Sign up for loyalty points (individual discounts), Subscribe to emails for (group) discounts - FREE U.S. shipping on orders of slices over $40.

Cartridge Information

This page is for educational purposes to simply learn more about cartridges and the proper components, names, etc. of them.

Although we sell "bullet slices", a cartridge is not a bullet. The phrase "bullet slice" seems to be the name 'Joe Public' gave such items. A projectile (commonly called a "bullet"), is what's fired from the casing when the firing pin/striker of a firearm hits the primer and ignites the propellant inside the case.

There are three basic types of self-contained cartridges which are used by modern-day firearms - included are the components that make up each of those types;

  • Centerfire: Case, Primer, Propellant/powder, Projectile (often called a bullet).
  • Rimfire: Case (with the primer built into the inside edge of the rim), Propellant/powder, Projectile (often called a bullet).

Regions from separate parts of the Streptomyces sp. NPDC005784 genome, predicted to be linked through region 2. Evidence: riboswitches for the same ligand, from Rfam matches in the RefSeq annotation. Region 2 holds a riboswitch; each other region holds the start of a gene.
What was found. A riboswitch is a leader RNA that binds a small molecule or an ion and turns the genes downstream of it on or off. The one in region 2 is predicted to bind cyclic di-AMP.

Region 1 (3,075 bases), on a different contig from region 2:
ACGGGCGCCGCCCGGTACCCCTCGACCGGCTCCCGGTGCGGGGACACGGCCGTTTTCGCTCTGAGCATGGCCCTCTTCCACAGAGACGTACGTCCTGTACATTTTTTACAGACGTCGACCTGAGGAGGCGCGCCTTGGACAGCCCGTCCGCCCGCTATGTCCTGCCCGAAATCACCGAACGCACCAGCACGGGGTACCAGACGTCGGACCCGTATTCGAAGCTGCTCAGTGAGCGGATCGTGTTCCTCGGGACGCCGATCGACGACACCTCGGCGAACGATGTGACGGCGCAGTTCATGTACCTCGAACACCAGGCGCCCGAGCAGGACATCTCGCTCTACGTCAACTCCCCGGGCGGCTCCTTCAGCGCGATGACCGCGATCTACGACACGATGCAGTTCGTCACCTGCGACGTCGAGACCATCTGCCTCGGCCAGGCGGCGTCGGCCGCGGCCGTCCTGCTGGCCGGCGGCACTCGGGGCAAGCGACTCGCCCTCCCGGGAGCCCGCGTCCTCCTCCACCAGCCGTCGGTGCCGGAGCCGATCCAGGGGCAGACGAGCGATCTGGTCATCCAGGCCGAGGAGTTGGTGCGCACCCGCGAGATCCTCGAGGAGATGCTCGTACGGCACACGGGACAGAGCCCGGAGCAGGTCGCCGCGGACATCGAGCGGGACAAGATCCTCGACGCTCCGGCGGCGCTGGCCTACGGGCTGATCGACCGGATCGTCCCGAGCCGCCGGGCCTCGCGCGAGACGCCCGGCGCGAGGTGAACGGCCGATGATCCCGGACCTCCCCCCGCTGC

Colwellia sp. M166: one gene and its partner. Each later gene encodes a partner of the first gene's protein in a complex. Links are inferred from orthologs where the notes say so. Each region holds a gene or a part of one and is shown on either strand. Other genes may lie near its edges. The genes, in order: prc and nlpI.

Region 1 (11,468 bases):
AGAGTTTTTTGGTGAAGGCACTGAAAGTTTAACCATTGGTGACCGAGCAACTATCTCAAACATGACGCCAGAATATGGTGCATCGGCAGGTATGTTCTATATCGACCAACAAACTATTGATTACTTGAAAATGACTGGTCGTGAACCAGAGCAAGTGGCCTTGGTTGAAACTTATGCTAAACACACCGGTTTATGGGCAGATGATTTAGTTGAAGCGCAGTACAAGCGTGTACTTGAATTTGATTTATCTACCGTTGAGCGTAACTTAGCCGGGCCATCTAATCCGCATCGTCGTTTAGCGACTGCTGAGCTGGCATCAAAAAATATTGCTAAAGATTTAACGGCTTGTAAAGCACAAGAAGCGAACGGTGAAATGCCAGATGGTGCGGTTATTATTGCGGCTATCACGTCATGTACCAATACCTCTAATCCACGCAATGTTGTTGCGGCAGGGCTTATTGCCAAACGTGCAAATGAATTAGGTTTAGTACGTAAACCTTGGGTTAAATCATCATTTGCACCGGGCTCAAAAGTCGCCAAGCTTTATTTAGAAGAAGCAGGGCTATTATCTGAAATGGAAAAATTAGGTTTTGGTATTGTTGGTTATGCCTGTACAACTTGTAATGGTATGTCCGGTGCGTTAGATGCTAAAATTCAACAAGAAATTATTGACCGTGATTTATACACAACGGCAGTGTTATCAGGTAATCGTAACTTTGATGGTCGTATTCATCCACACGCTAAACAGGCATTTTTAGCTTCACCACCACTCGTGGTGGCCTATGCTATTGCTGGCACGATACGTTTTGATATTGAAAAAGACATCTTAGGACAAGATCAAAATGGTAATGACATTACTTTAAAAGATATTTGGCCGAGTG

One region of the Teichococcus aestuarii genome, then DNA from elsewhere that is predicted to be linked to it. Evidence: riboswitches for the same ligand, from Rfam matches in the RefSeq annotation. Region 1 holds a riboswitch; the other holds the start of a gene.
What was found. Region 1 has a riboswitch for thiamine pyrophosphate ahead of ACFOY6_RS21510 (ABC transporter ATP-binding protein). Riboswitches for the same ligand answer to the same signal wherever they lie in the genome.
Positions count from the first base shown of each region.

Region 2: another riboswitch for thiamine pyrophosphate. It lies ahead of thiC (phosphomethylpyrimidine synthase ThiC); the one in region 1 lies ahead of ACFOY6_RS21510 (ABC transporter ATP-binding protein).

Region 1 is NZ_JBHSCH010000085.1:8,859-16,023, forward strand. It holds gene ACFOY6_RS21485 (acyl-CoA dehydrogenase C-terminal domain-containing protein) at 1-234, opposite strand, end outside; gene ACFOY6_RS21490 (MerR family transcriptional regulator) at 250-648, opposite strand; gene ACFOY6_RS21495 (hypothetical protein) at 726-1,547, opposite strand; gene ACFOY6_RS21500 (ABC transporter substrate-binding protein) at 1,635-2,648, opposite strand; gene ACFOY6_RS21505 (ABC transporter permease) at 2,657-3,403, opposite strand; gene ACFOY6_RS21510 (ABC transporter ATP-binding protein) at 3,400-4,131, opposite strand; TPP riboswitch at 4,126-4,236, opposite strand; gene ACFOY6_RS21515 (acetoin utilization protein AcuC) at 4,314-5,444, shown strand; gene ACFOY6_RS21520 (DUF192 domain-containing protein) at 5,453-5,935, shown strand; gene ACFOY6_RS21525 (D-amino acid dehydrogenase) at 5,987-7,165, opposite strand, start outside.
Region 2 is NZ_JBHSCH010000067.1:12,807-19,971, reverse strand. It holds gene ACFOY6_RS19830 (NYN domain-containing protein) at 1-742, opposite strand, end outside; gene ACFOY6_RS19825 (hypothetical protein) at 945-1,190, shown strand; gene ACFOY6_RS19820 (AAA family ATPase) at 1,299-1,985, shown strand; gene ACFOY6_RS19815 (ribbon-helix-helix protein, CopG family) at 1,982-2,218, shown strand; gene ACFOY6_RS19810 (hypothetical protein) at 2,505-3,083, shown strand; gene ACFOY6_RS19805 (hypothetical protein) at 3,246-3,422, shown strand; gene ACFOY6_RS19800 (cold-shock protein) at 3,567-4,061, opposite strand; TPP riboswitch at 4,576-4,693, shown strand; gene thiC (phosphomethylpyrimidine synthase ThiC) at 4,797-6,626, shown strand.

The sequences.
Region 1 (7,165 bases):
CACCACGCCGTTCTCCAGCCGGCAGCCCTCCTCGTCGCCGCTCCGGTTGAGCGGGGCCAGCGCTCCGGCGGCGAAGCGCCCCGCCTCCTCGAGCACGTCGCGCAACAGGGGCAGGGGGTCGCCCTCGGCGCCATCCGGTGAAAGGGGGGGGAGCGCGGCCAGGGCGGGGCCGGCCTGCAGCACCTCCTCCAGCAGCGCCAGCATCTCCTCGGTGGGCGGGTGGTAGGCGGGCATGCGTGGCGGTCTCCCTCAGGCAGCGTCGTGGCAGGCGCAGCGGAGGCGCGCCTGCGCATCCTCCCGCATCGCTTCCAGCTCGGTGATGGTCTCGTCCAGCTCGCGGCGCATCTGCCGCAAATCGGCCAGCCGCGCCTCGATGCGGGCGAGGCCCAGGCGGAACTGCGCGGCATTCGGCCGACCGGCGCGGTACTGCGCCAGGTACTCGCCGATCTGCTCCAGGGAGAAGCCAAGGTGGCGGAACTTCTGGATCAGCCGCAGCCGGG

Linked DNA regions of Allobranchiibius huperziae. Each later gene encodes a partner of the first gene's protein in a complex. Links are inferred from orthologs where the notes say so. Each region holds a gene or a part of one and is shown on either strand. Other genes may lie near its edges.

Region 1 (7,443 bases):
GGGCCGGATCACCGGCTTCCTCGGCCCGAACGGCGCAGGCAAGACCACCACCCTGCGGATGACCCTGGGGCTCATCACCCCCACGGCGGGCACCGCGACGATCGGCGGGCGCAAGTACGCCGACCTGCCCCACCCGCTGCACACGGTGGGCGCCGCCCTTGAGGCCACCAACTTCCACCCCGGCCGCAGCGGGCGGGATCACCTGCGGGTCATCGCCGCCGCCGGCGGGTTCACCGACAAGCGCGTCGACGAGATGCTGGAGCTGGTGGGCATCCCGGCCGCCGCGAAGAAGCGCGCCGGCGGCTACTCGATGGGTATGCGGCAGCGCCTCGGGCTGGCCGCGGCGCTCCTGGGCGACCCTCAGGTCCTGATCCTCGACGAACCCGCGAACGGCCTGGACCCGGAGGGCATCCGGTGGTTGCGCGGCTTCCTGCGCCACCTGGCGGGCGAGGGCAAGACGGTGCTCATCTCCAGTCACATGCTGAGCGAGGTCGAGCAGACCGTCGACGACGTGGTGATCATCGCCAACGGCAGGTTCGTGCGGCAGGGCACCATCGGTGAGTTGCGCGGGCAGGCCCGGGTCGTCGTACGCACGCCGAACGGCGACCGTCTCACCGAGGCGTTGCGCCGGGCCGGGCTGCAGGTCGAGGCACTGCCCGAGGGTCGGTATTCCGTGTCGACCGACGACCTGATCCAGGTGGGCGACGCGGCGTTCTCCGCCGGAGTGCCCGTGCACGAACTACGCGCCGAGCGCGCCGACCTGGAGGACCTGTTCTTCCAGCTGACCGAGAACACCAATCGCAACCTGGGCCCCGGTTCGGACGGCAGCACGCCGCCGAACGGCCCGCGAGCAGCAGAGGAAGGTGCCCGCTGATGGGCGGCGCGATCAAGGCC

• Shotshell: Hull, Primer, Propellant/powder, Wad, Shot/Projectile.

The following is for centerfire and typically rimfire cartridges.
  • A caliber is determined by the bore diameter of the barrel which the projectile will be shot through.
  • Calibers are measured in English units or metric units.
  • The caliber size is written to the left of the name/brand.

Shotshells, while still using the measurement of the bored diameter, use a different naming system. The bore diameter of a shotgun converts to a shotshell "gauge". A shotshell gauge refers to the number of equal-sized lead balls that can be cast from one pound of lead. So if you divided that pound of lead up into 12 balls (each being 1/12th of a pound), they would fit the diameter used for a 12 gauge barrel. Divide it up into 20 (each 1/20th of a pound), they would fit the diameter used for a 20 gauge barrel, and so on. The .410 is the exception to this. It refers only to the bore diameter. Therefore is it properly called a .410 bore, not a .410 gauge.

The number of cartridges created for firearms is huge! CartCMDR has spent the time to create such a list, which you can find HERE.

There are lots of abbreviations on cartridge casings, but here is a list to start with:

+P: overpressured
+P+: overpressured max
ACP: Automatic Colt Pistol (same as AUTO - this was a change SAAMI required in 1926)
BMG: Browning Machine Gun
FC: Federal Cartridge
R-P: Remington-Peters

Back up